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Poverty and Hip-Hop: Notorious B.I.G.’s “Juicy” Report (Assessment)

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Updated: May 11th, 2022

Acknowledging one’s heritage and the way a person has completed to achieve success is a likable personality trait. This is especially true for hip-hop artists, too many of whom often resort to bragging about their wealth. Notorious B.I.G.’s music video for the song “Juicy” was chosen for the analysis because the rapper explored the theme of poverty that deeply affected his life. From the very beginning of the song, the artist mentioned that when he was young, he dreamt about fame, listening to other rappers, and hanging their photographs on his walls. He admired them for their accomplishments and wanted to overcome poverty one day and “get closer to the stars.”

Notorious B.I.G. (Christopher Wallace) was not shy to acknowledge that there was a time when he had struggled and emphasized the fact that his poverty was real through using the word “remember” in his lyrics: “Remember when I used to eat sardines for dinner” (The Notorious B.I.G., 2011). By letting others know that poverty for him was an unfortunate but important part of his life, the artist connected with the audience that had the same experience. For big fans of the rapper, hearing that their idol admitted to dreaming about fame, drinking cheap beer, and eating canned food is something that creates stronger connections between them and Wallace.

Crime as the answer to poverty is also heavily present in the lyrics to “Juicy.” The rapper mentioned, “I made the change from a common thief to up close and personal with Robert Leach” (The Notorious B.I.G., 2011). These lines (in the second verse) suggested that in order to overcome poverty, Wallace had resorted to stealing, which could be connected to the “crime like work” phenomenon. The concept relies on the idea that some choose illegal activities like fraud or stealing over legal work, thus making crime their main source of financial support. B.I.G.’s example fits into the narrative, similar to thousands of other African-American young people who were growing up in the second half of the twentieth century (Males, 2013). There is also an underlying message associated with manhood, which is deeply challenging for people living beyond the poverty line. As mentioned in the Hip-hop: Beyond Beats and Rhymes documentary produced by PBS, the hip-hop culture reinforced the stereotype that in order to be manly, one had to be tough, have a lot of money, and dominate others through force and power (Namor, 2015). Therefore, Notorious B.I.G.’s lyrics about being a thief when growing up align with the idea of manhood and domination.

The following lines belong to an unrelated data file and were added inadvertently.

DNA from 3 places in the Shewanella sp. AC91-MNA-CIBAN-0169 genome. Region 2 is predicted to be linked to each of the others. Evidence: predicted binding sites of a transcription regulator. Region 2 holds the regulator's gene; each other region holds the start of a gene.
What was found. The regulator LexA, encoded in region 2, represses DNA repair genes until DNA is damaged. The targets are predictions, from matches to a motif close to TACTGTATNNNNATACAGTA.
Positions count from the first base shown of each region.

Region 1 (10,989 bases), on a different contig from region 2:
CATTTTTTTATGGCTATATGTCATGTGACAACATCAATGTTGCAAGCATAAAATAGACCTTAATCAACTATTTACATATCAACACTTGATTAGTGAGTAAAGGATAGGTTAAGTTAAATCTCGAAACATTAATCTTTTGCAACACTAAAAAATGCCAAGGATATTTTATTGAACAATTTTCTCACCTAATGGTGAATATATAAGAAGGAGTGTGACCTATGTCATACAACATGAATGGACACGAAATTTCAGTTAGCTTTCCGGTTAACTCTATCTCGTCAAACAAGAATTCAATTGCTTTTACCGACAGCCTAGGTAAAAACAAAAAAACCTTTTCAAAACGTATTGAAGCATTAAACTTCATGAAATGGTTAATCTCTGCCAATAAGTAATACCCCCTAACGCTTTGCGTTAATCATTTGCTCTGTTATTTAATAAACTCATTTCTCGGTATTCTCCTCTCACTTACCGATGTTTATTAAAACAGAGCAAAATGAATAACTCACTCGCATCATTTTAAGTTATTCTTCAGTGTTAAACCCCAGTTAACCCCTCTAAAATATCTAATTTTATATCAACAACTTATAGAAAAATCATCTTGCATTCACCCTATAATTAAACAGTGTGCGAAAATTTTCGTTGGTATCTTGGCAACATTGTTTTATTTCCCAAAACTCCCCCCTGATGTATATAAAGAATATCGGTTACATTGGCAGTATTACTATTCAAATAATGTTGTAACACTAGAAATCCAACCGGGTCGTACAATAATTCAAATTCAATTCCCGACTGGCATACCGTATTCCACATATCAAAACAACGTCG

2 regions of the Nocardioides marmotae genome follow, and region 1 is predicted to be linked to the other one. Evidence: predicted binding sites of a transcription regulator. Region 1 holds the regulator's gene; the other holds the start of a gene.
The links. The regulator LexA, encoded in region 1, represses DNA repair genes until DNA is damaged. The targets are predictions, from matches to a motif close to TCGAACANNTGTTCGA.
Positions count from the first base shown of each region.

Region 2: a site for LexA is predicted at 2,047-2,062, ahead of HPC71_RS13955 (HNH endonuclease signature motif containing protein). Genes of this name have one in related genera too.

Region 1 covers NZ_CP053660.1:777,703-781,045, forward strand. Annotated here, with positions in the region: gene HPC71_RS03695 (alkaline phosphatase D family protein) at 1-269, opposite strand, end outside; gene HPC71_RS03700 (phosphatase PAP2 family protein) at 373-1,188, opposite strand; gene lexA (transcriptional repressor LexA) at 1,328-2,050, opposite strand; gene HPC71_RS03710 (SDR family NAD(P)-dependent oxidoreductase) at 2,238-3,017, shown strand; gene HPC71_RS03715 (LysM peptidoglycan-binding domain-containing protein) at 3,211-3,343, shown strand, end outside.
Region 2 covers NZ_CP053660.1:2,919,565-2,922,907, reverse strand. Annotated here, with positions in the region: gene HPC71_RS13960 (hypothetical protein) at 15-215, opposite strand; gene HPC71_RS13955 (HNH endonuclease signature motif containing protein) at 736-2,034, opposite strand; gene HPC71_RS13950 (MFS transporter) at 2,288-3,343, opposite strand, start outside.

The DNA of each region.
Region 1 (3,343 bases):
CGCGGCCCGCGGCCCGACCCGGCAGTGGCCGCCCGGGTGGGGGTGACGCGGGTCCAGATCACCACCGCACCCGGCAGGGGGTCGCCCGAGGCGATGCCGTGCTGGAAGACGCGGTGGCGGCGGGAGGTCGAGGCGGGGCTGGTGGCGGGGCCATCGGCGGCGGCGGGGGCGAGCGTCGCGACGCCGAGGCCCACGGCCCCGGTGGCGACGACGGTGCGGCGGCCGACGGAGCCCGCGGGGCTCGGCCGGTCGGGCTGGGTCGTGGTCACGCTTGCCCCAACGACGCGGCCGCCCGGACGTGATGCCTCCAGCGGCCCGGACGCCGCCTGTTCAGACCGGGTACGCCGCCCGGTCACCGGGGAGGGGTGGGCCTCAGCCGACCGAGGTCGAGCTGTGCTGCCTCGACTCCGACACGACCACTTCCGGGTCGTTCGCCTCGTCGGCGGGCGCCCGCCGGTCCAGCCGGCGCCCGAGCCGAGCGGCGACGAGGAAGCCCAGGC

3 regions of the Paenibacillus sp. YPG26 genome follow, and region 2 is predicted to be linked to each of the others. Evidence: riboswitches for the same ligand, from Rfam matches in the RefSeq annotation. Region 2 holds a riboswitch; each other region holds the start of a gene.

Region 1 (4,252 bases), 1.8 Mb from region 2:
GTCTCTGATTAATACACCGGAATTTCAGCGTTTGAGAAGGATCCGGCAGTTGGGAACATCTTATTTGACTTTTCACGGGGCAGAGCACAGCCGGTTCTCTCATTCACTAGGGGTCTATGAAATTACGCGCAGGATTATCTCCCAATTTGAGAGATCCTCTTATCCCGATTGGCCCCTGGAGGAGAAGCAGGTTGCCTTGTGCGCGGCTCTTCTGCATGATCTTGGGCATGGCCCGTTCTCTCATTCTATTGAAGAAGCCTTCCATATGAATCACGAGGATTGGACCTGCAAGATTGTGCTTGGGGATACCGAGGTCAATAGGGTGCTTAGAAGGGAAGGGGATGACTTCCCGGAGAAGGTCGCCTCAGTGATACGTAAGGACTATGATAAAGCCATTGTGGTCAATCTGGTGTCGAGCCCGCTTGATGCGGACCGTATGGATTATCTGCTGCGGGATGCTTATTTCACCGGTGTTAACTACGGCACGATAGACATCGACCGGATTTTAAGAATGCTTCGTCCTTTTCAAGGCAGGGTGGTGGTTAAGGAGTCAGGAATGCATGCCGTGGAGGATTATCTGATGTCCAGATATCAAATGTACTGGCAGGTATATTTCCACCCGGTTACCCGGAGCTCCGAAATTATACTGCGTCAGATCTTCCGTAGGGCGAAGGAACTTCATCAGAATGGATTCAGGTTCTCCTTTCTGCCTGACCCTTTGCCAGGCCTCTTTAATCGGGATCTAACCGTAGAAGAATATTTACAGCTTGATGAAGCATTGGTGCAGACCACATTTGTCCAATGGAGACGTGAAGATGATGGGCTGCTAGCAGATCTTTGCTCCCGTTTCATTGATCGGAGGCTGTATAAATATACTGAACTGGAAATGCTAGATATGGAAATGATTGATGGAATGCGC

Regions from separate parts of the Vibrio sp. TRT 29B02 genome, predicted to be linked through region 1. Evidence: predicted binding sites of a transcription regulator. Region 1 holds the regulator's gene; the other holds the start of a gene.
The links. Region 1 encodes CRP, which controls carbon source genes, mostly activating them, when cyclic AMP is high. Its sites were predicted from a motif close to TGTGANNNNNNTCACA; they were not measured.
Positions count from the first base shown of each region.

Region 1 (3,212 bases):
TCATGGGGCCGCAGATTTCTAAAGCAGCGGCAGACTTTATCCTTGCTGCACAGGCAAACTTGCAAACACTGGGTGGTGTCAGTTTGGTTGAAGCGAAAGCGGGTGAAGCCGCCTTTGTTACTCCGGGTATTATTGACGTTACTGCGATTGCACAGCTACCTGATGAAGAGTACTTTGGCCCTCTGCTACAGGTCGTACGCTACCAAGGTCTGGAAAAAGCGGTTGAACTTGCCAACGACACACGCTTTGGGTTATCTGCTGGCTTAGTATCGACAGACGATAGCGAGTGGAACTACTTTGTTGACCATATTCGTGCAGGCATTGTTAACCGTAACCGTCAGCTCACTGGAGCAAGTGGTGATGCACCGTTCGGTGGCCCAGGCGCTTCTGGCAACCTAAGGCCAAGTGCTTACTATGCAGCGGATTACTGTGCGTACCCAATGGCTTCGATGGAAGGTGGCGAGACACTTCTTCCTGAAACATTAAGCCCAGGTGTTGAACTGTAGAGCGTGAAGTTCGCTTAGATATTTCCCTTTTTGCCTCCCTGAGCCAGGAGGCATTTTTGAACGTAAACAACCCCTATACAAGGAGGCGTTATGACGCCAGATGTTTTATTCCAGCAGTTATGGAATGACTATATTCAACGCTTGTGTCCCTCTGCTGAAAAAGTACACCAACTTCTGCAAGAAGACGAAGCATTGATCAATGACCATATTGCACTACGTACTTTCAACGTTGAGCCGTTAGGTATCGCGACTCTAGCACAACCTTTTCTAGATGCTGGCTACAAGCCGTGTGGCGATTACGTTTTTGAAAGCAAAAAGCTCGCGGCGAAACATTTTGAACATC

It is important to note that despite listing his accomplishments in the lyrics to “Juicy,” the rapper did not hesitate to express his gratitude for what he had achieved as an artist. This humbleness is characteristic of people who have “started from the bottom.” Lines such as “When I was dead broke, man I couldn’t picture this,” “Birthdays was the worst days,” “No heat, wonder why Christmas missed us” represent the deepest lows that Wallace experienced in his childhood and that he would never forget that poverty is not easy to overcome (The Notorious B.I.G., 2011). The example of Notorious B.I.G. shows that despite being poor and resorting to minor theft in childhood and adolescence, a person can overcome the struggle and achieve success. As poverty is one of the important issues discusses in hip-hop music, “Juicy” is a relatable song that mentions some of the major social problems while showing that it is possible to overcome them with the help of motivation and hard work while allowing oneself to dream.

References

Males, M. (2013). Center on Juvenile and Criminal Justice. Web.

Namor. (2015). Hip-hop beyond beats & rhymes [Video file]. Web.

The Notorious B.I.G. (2011). [Video file]. Web.

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IvyPanda. "Poverty and Hip-Hop: Notorious B.I.G.'s "Juicy"." May 11, 2022. https://ivypanda.com/essays/poverty-and-hip-hop/.

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IvyPanda. 2022. "Poverty and Hip-Hop: Notorious B.I.G.'s "Juicy"." May 11, 2022. https://ivypanda.com/essays/poverty-and-hip-hop/.

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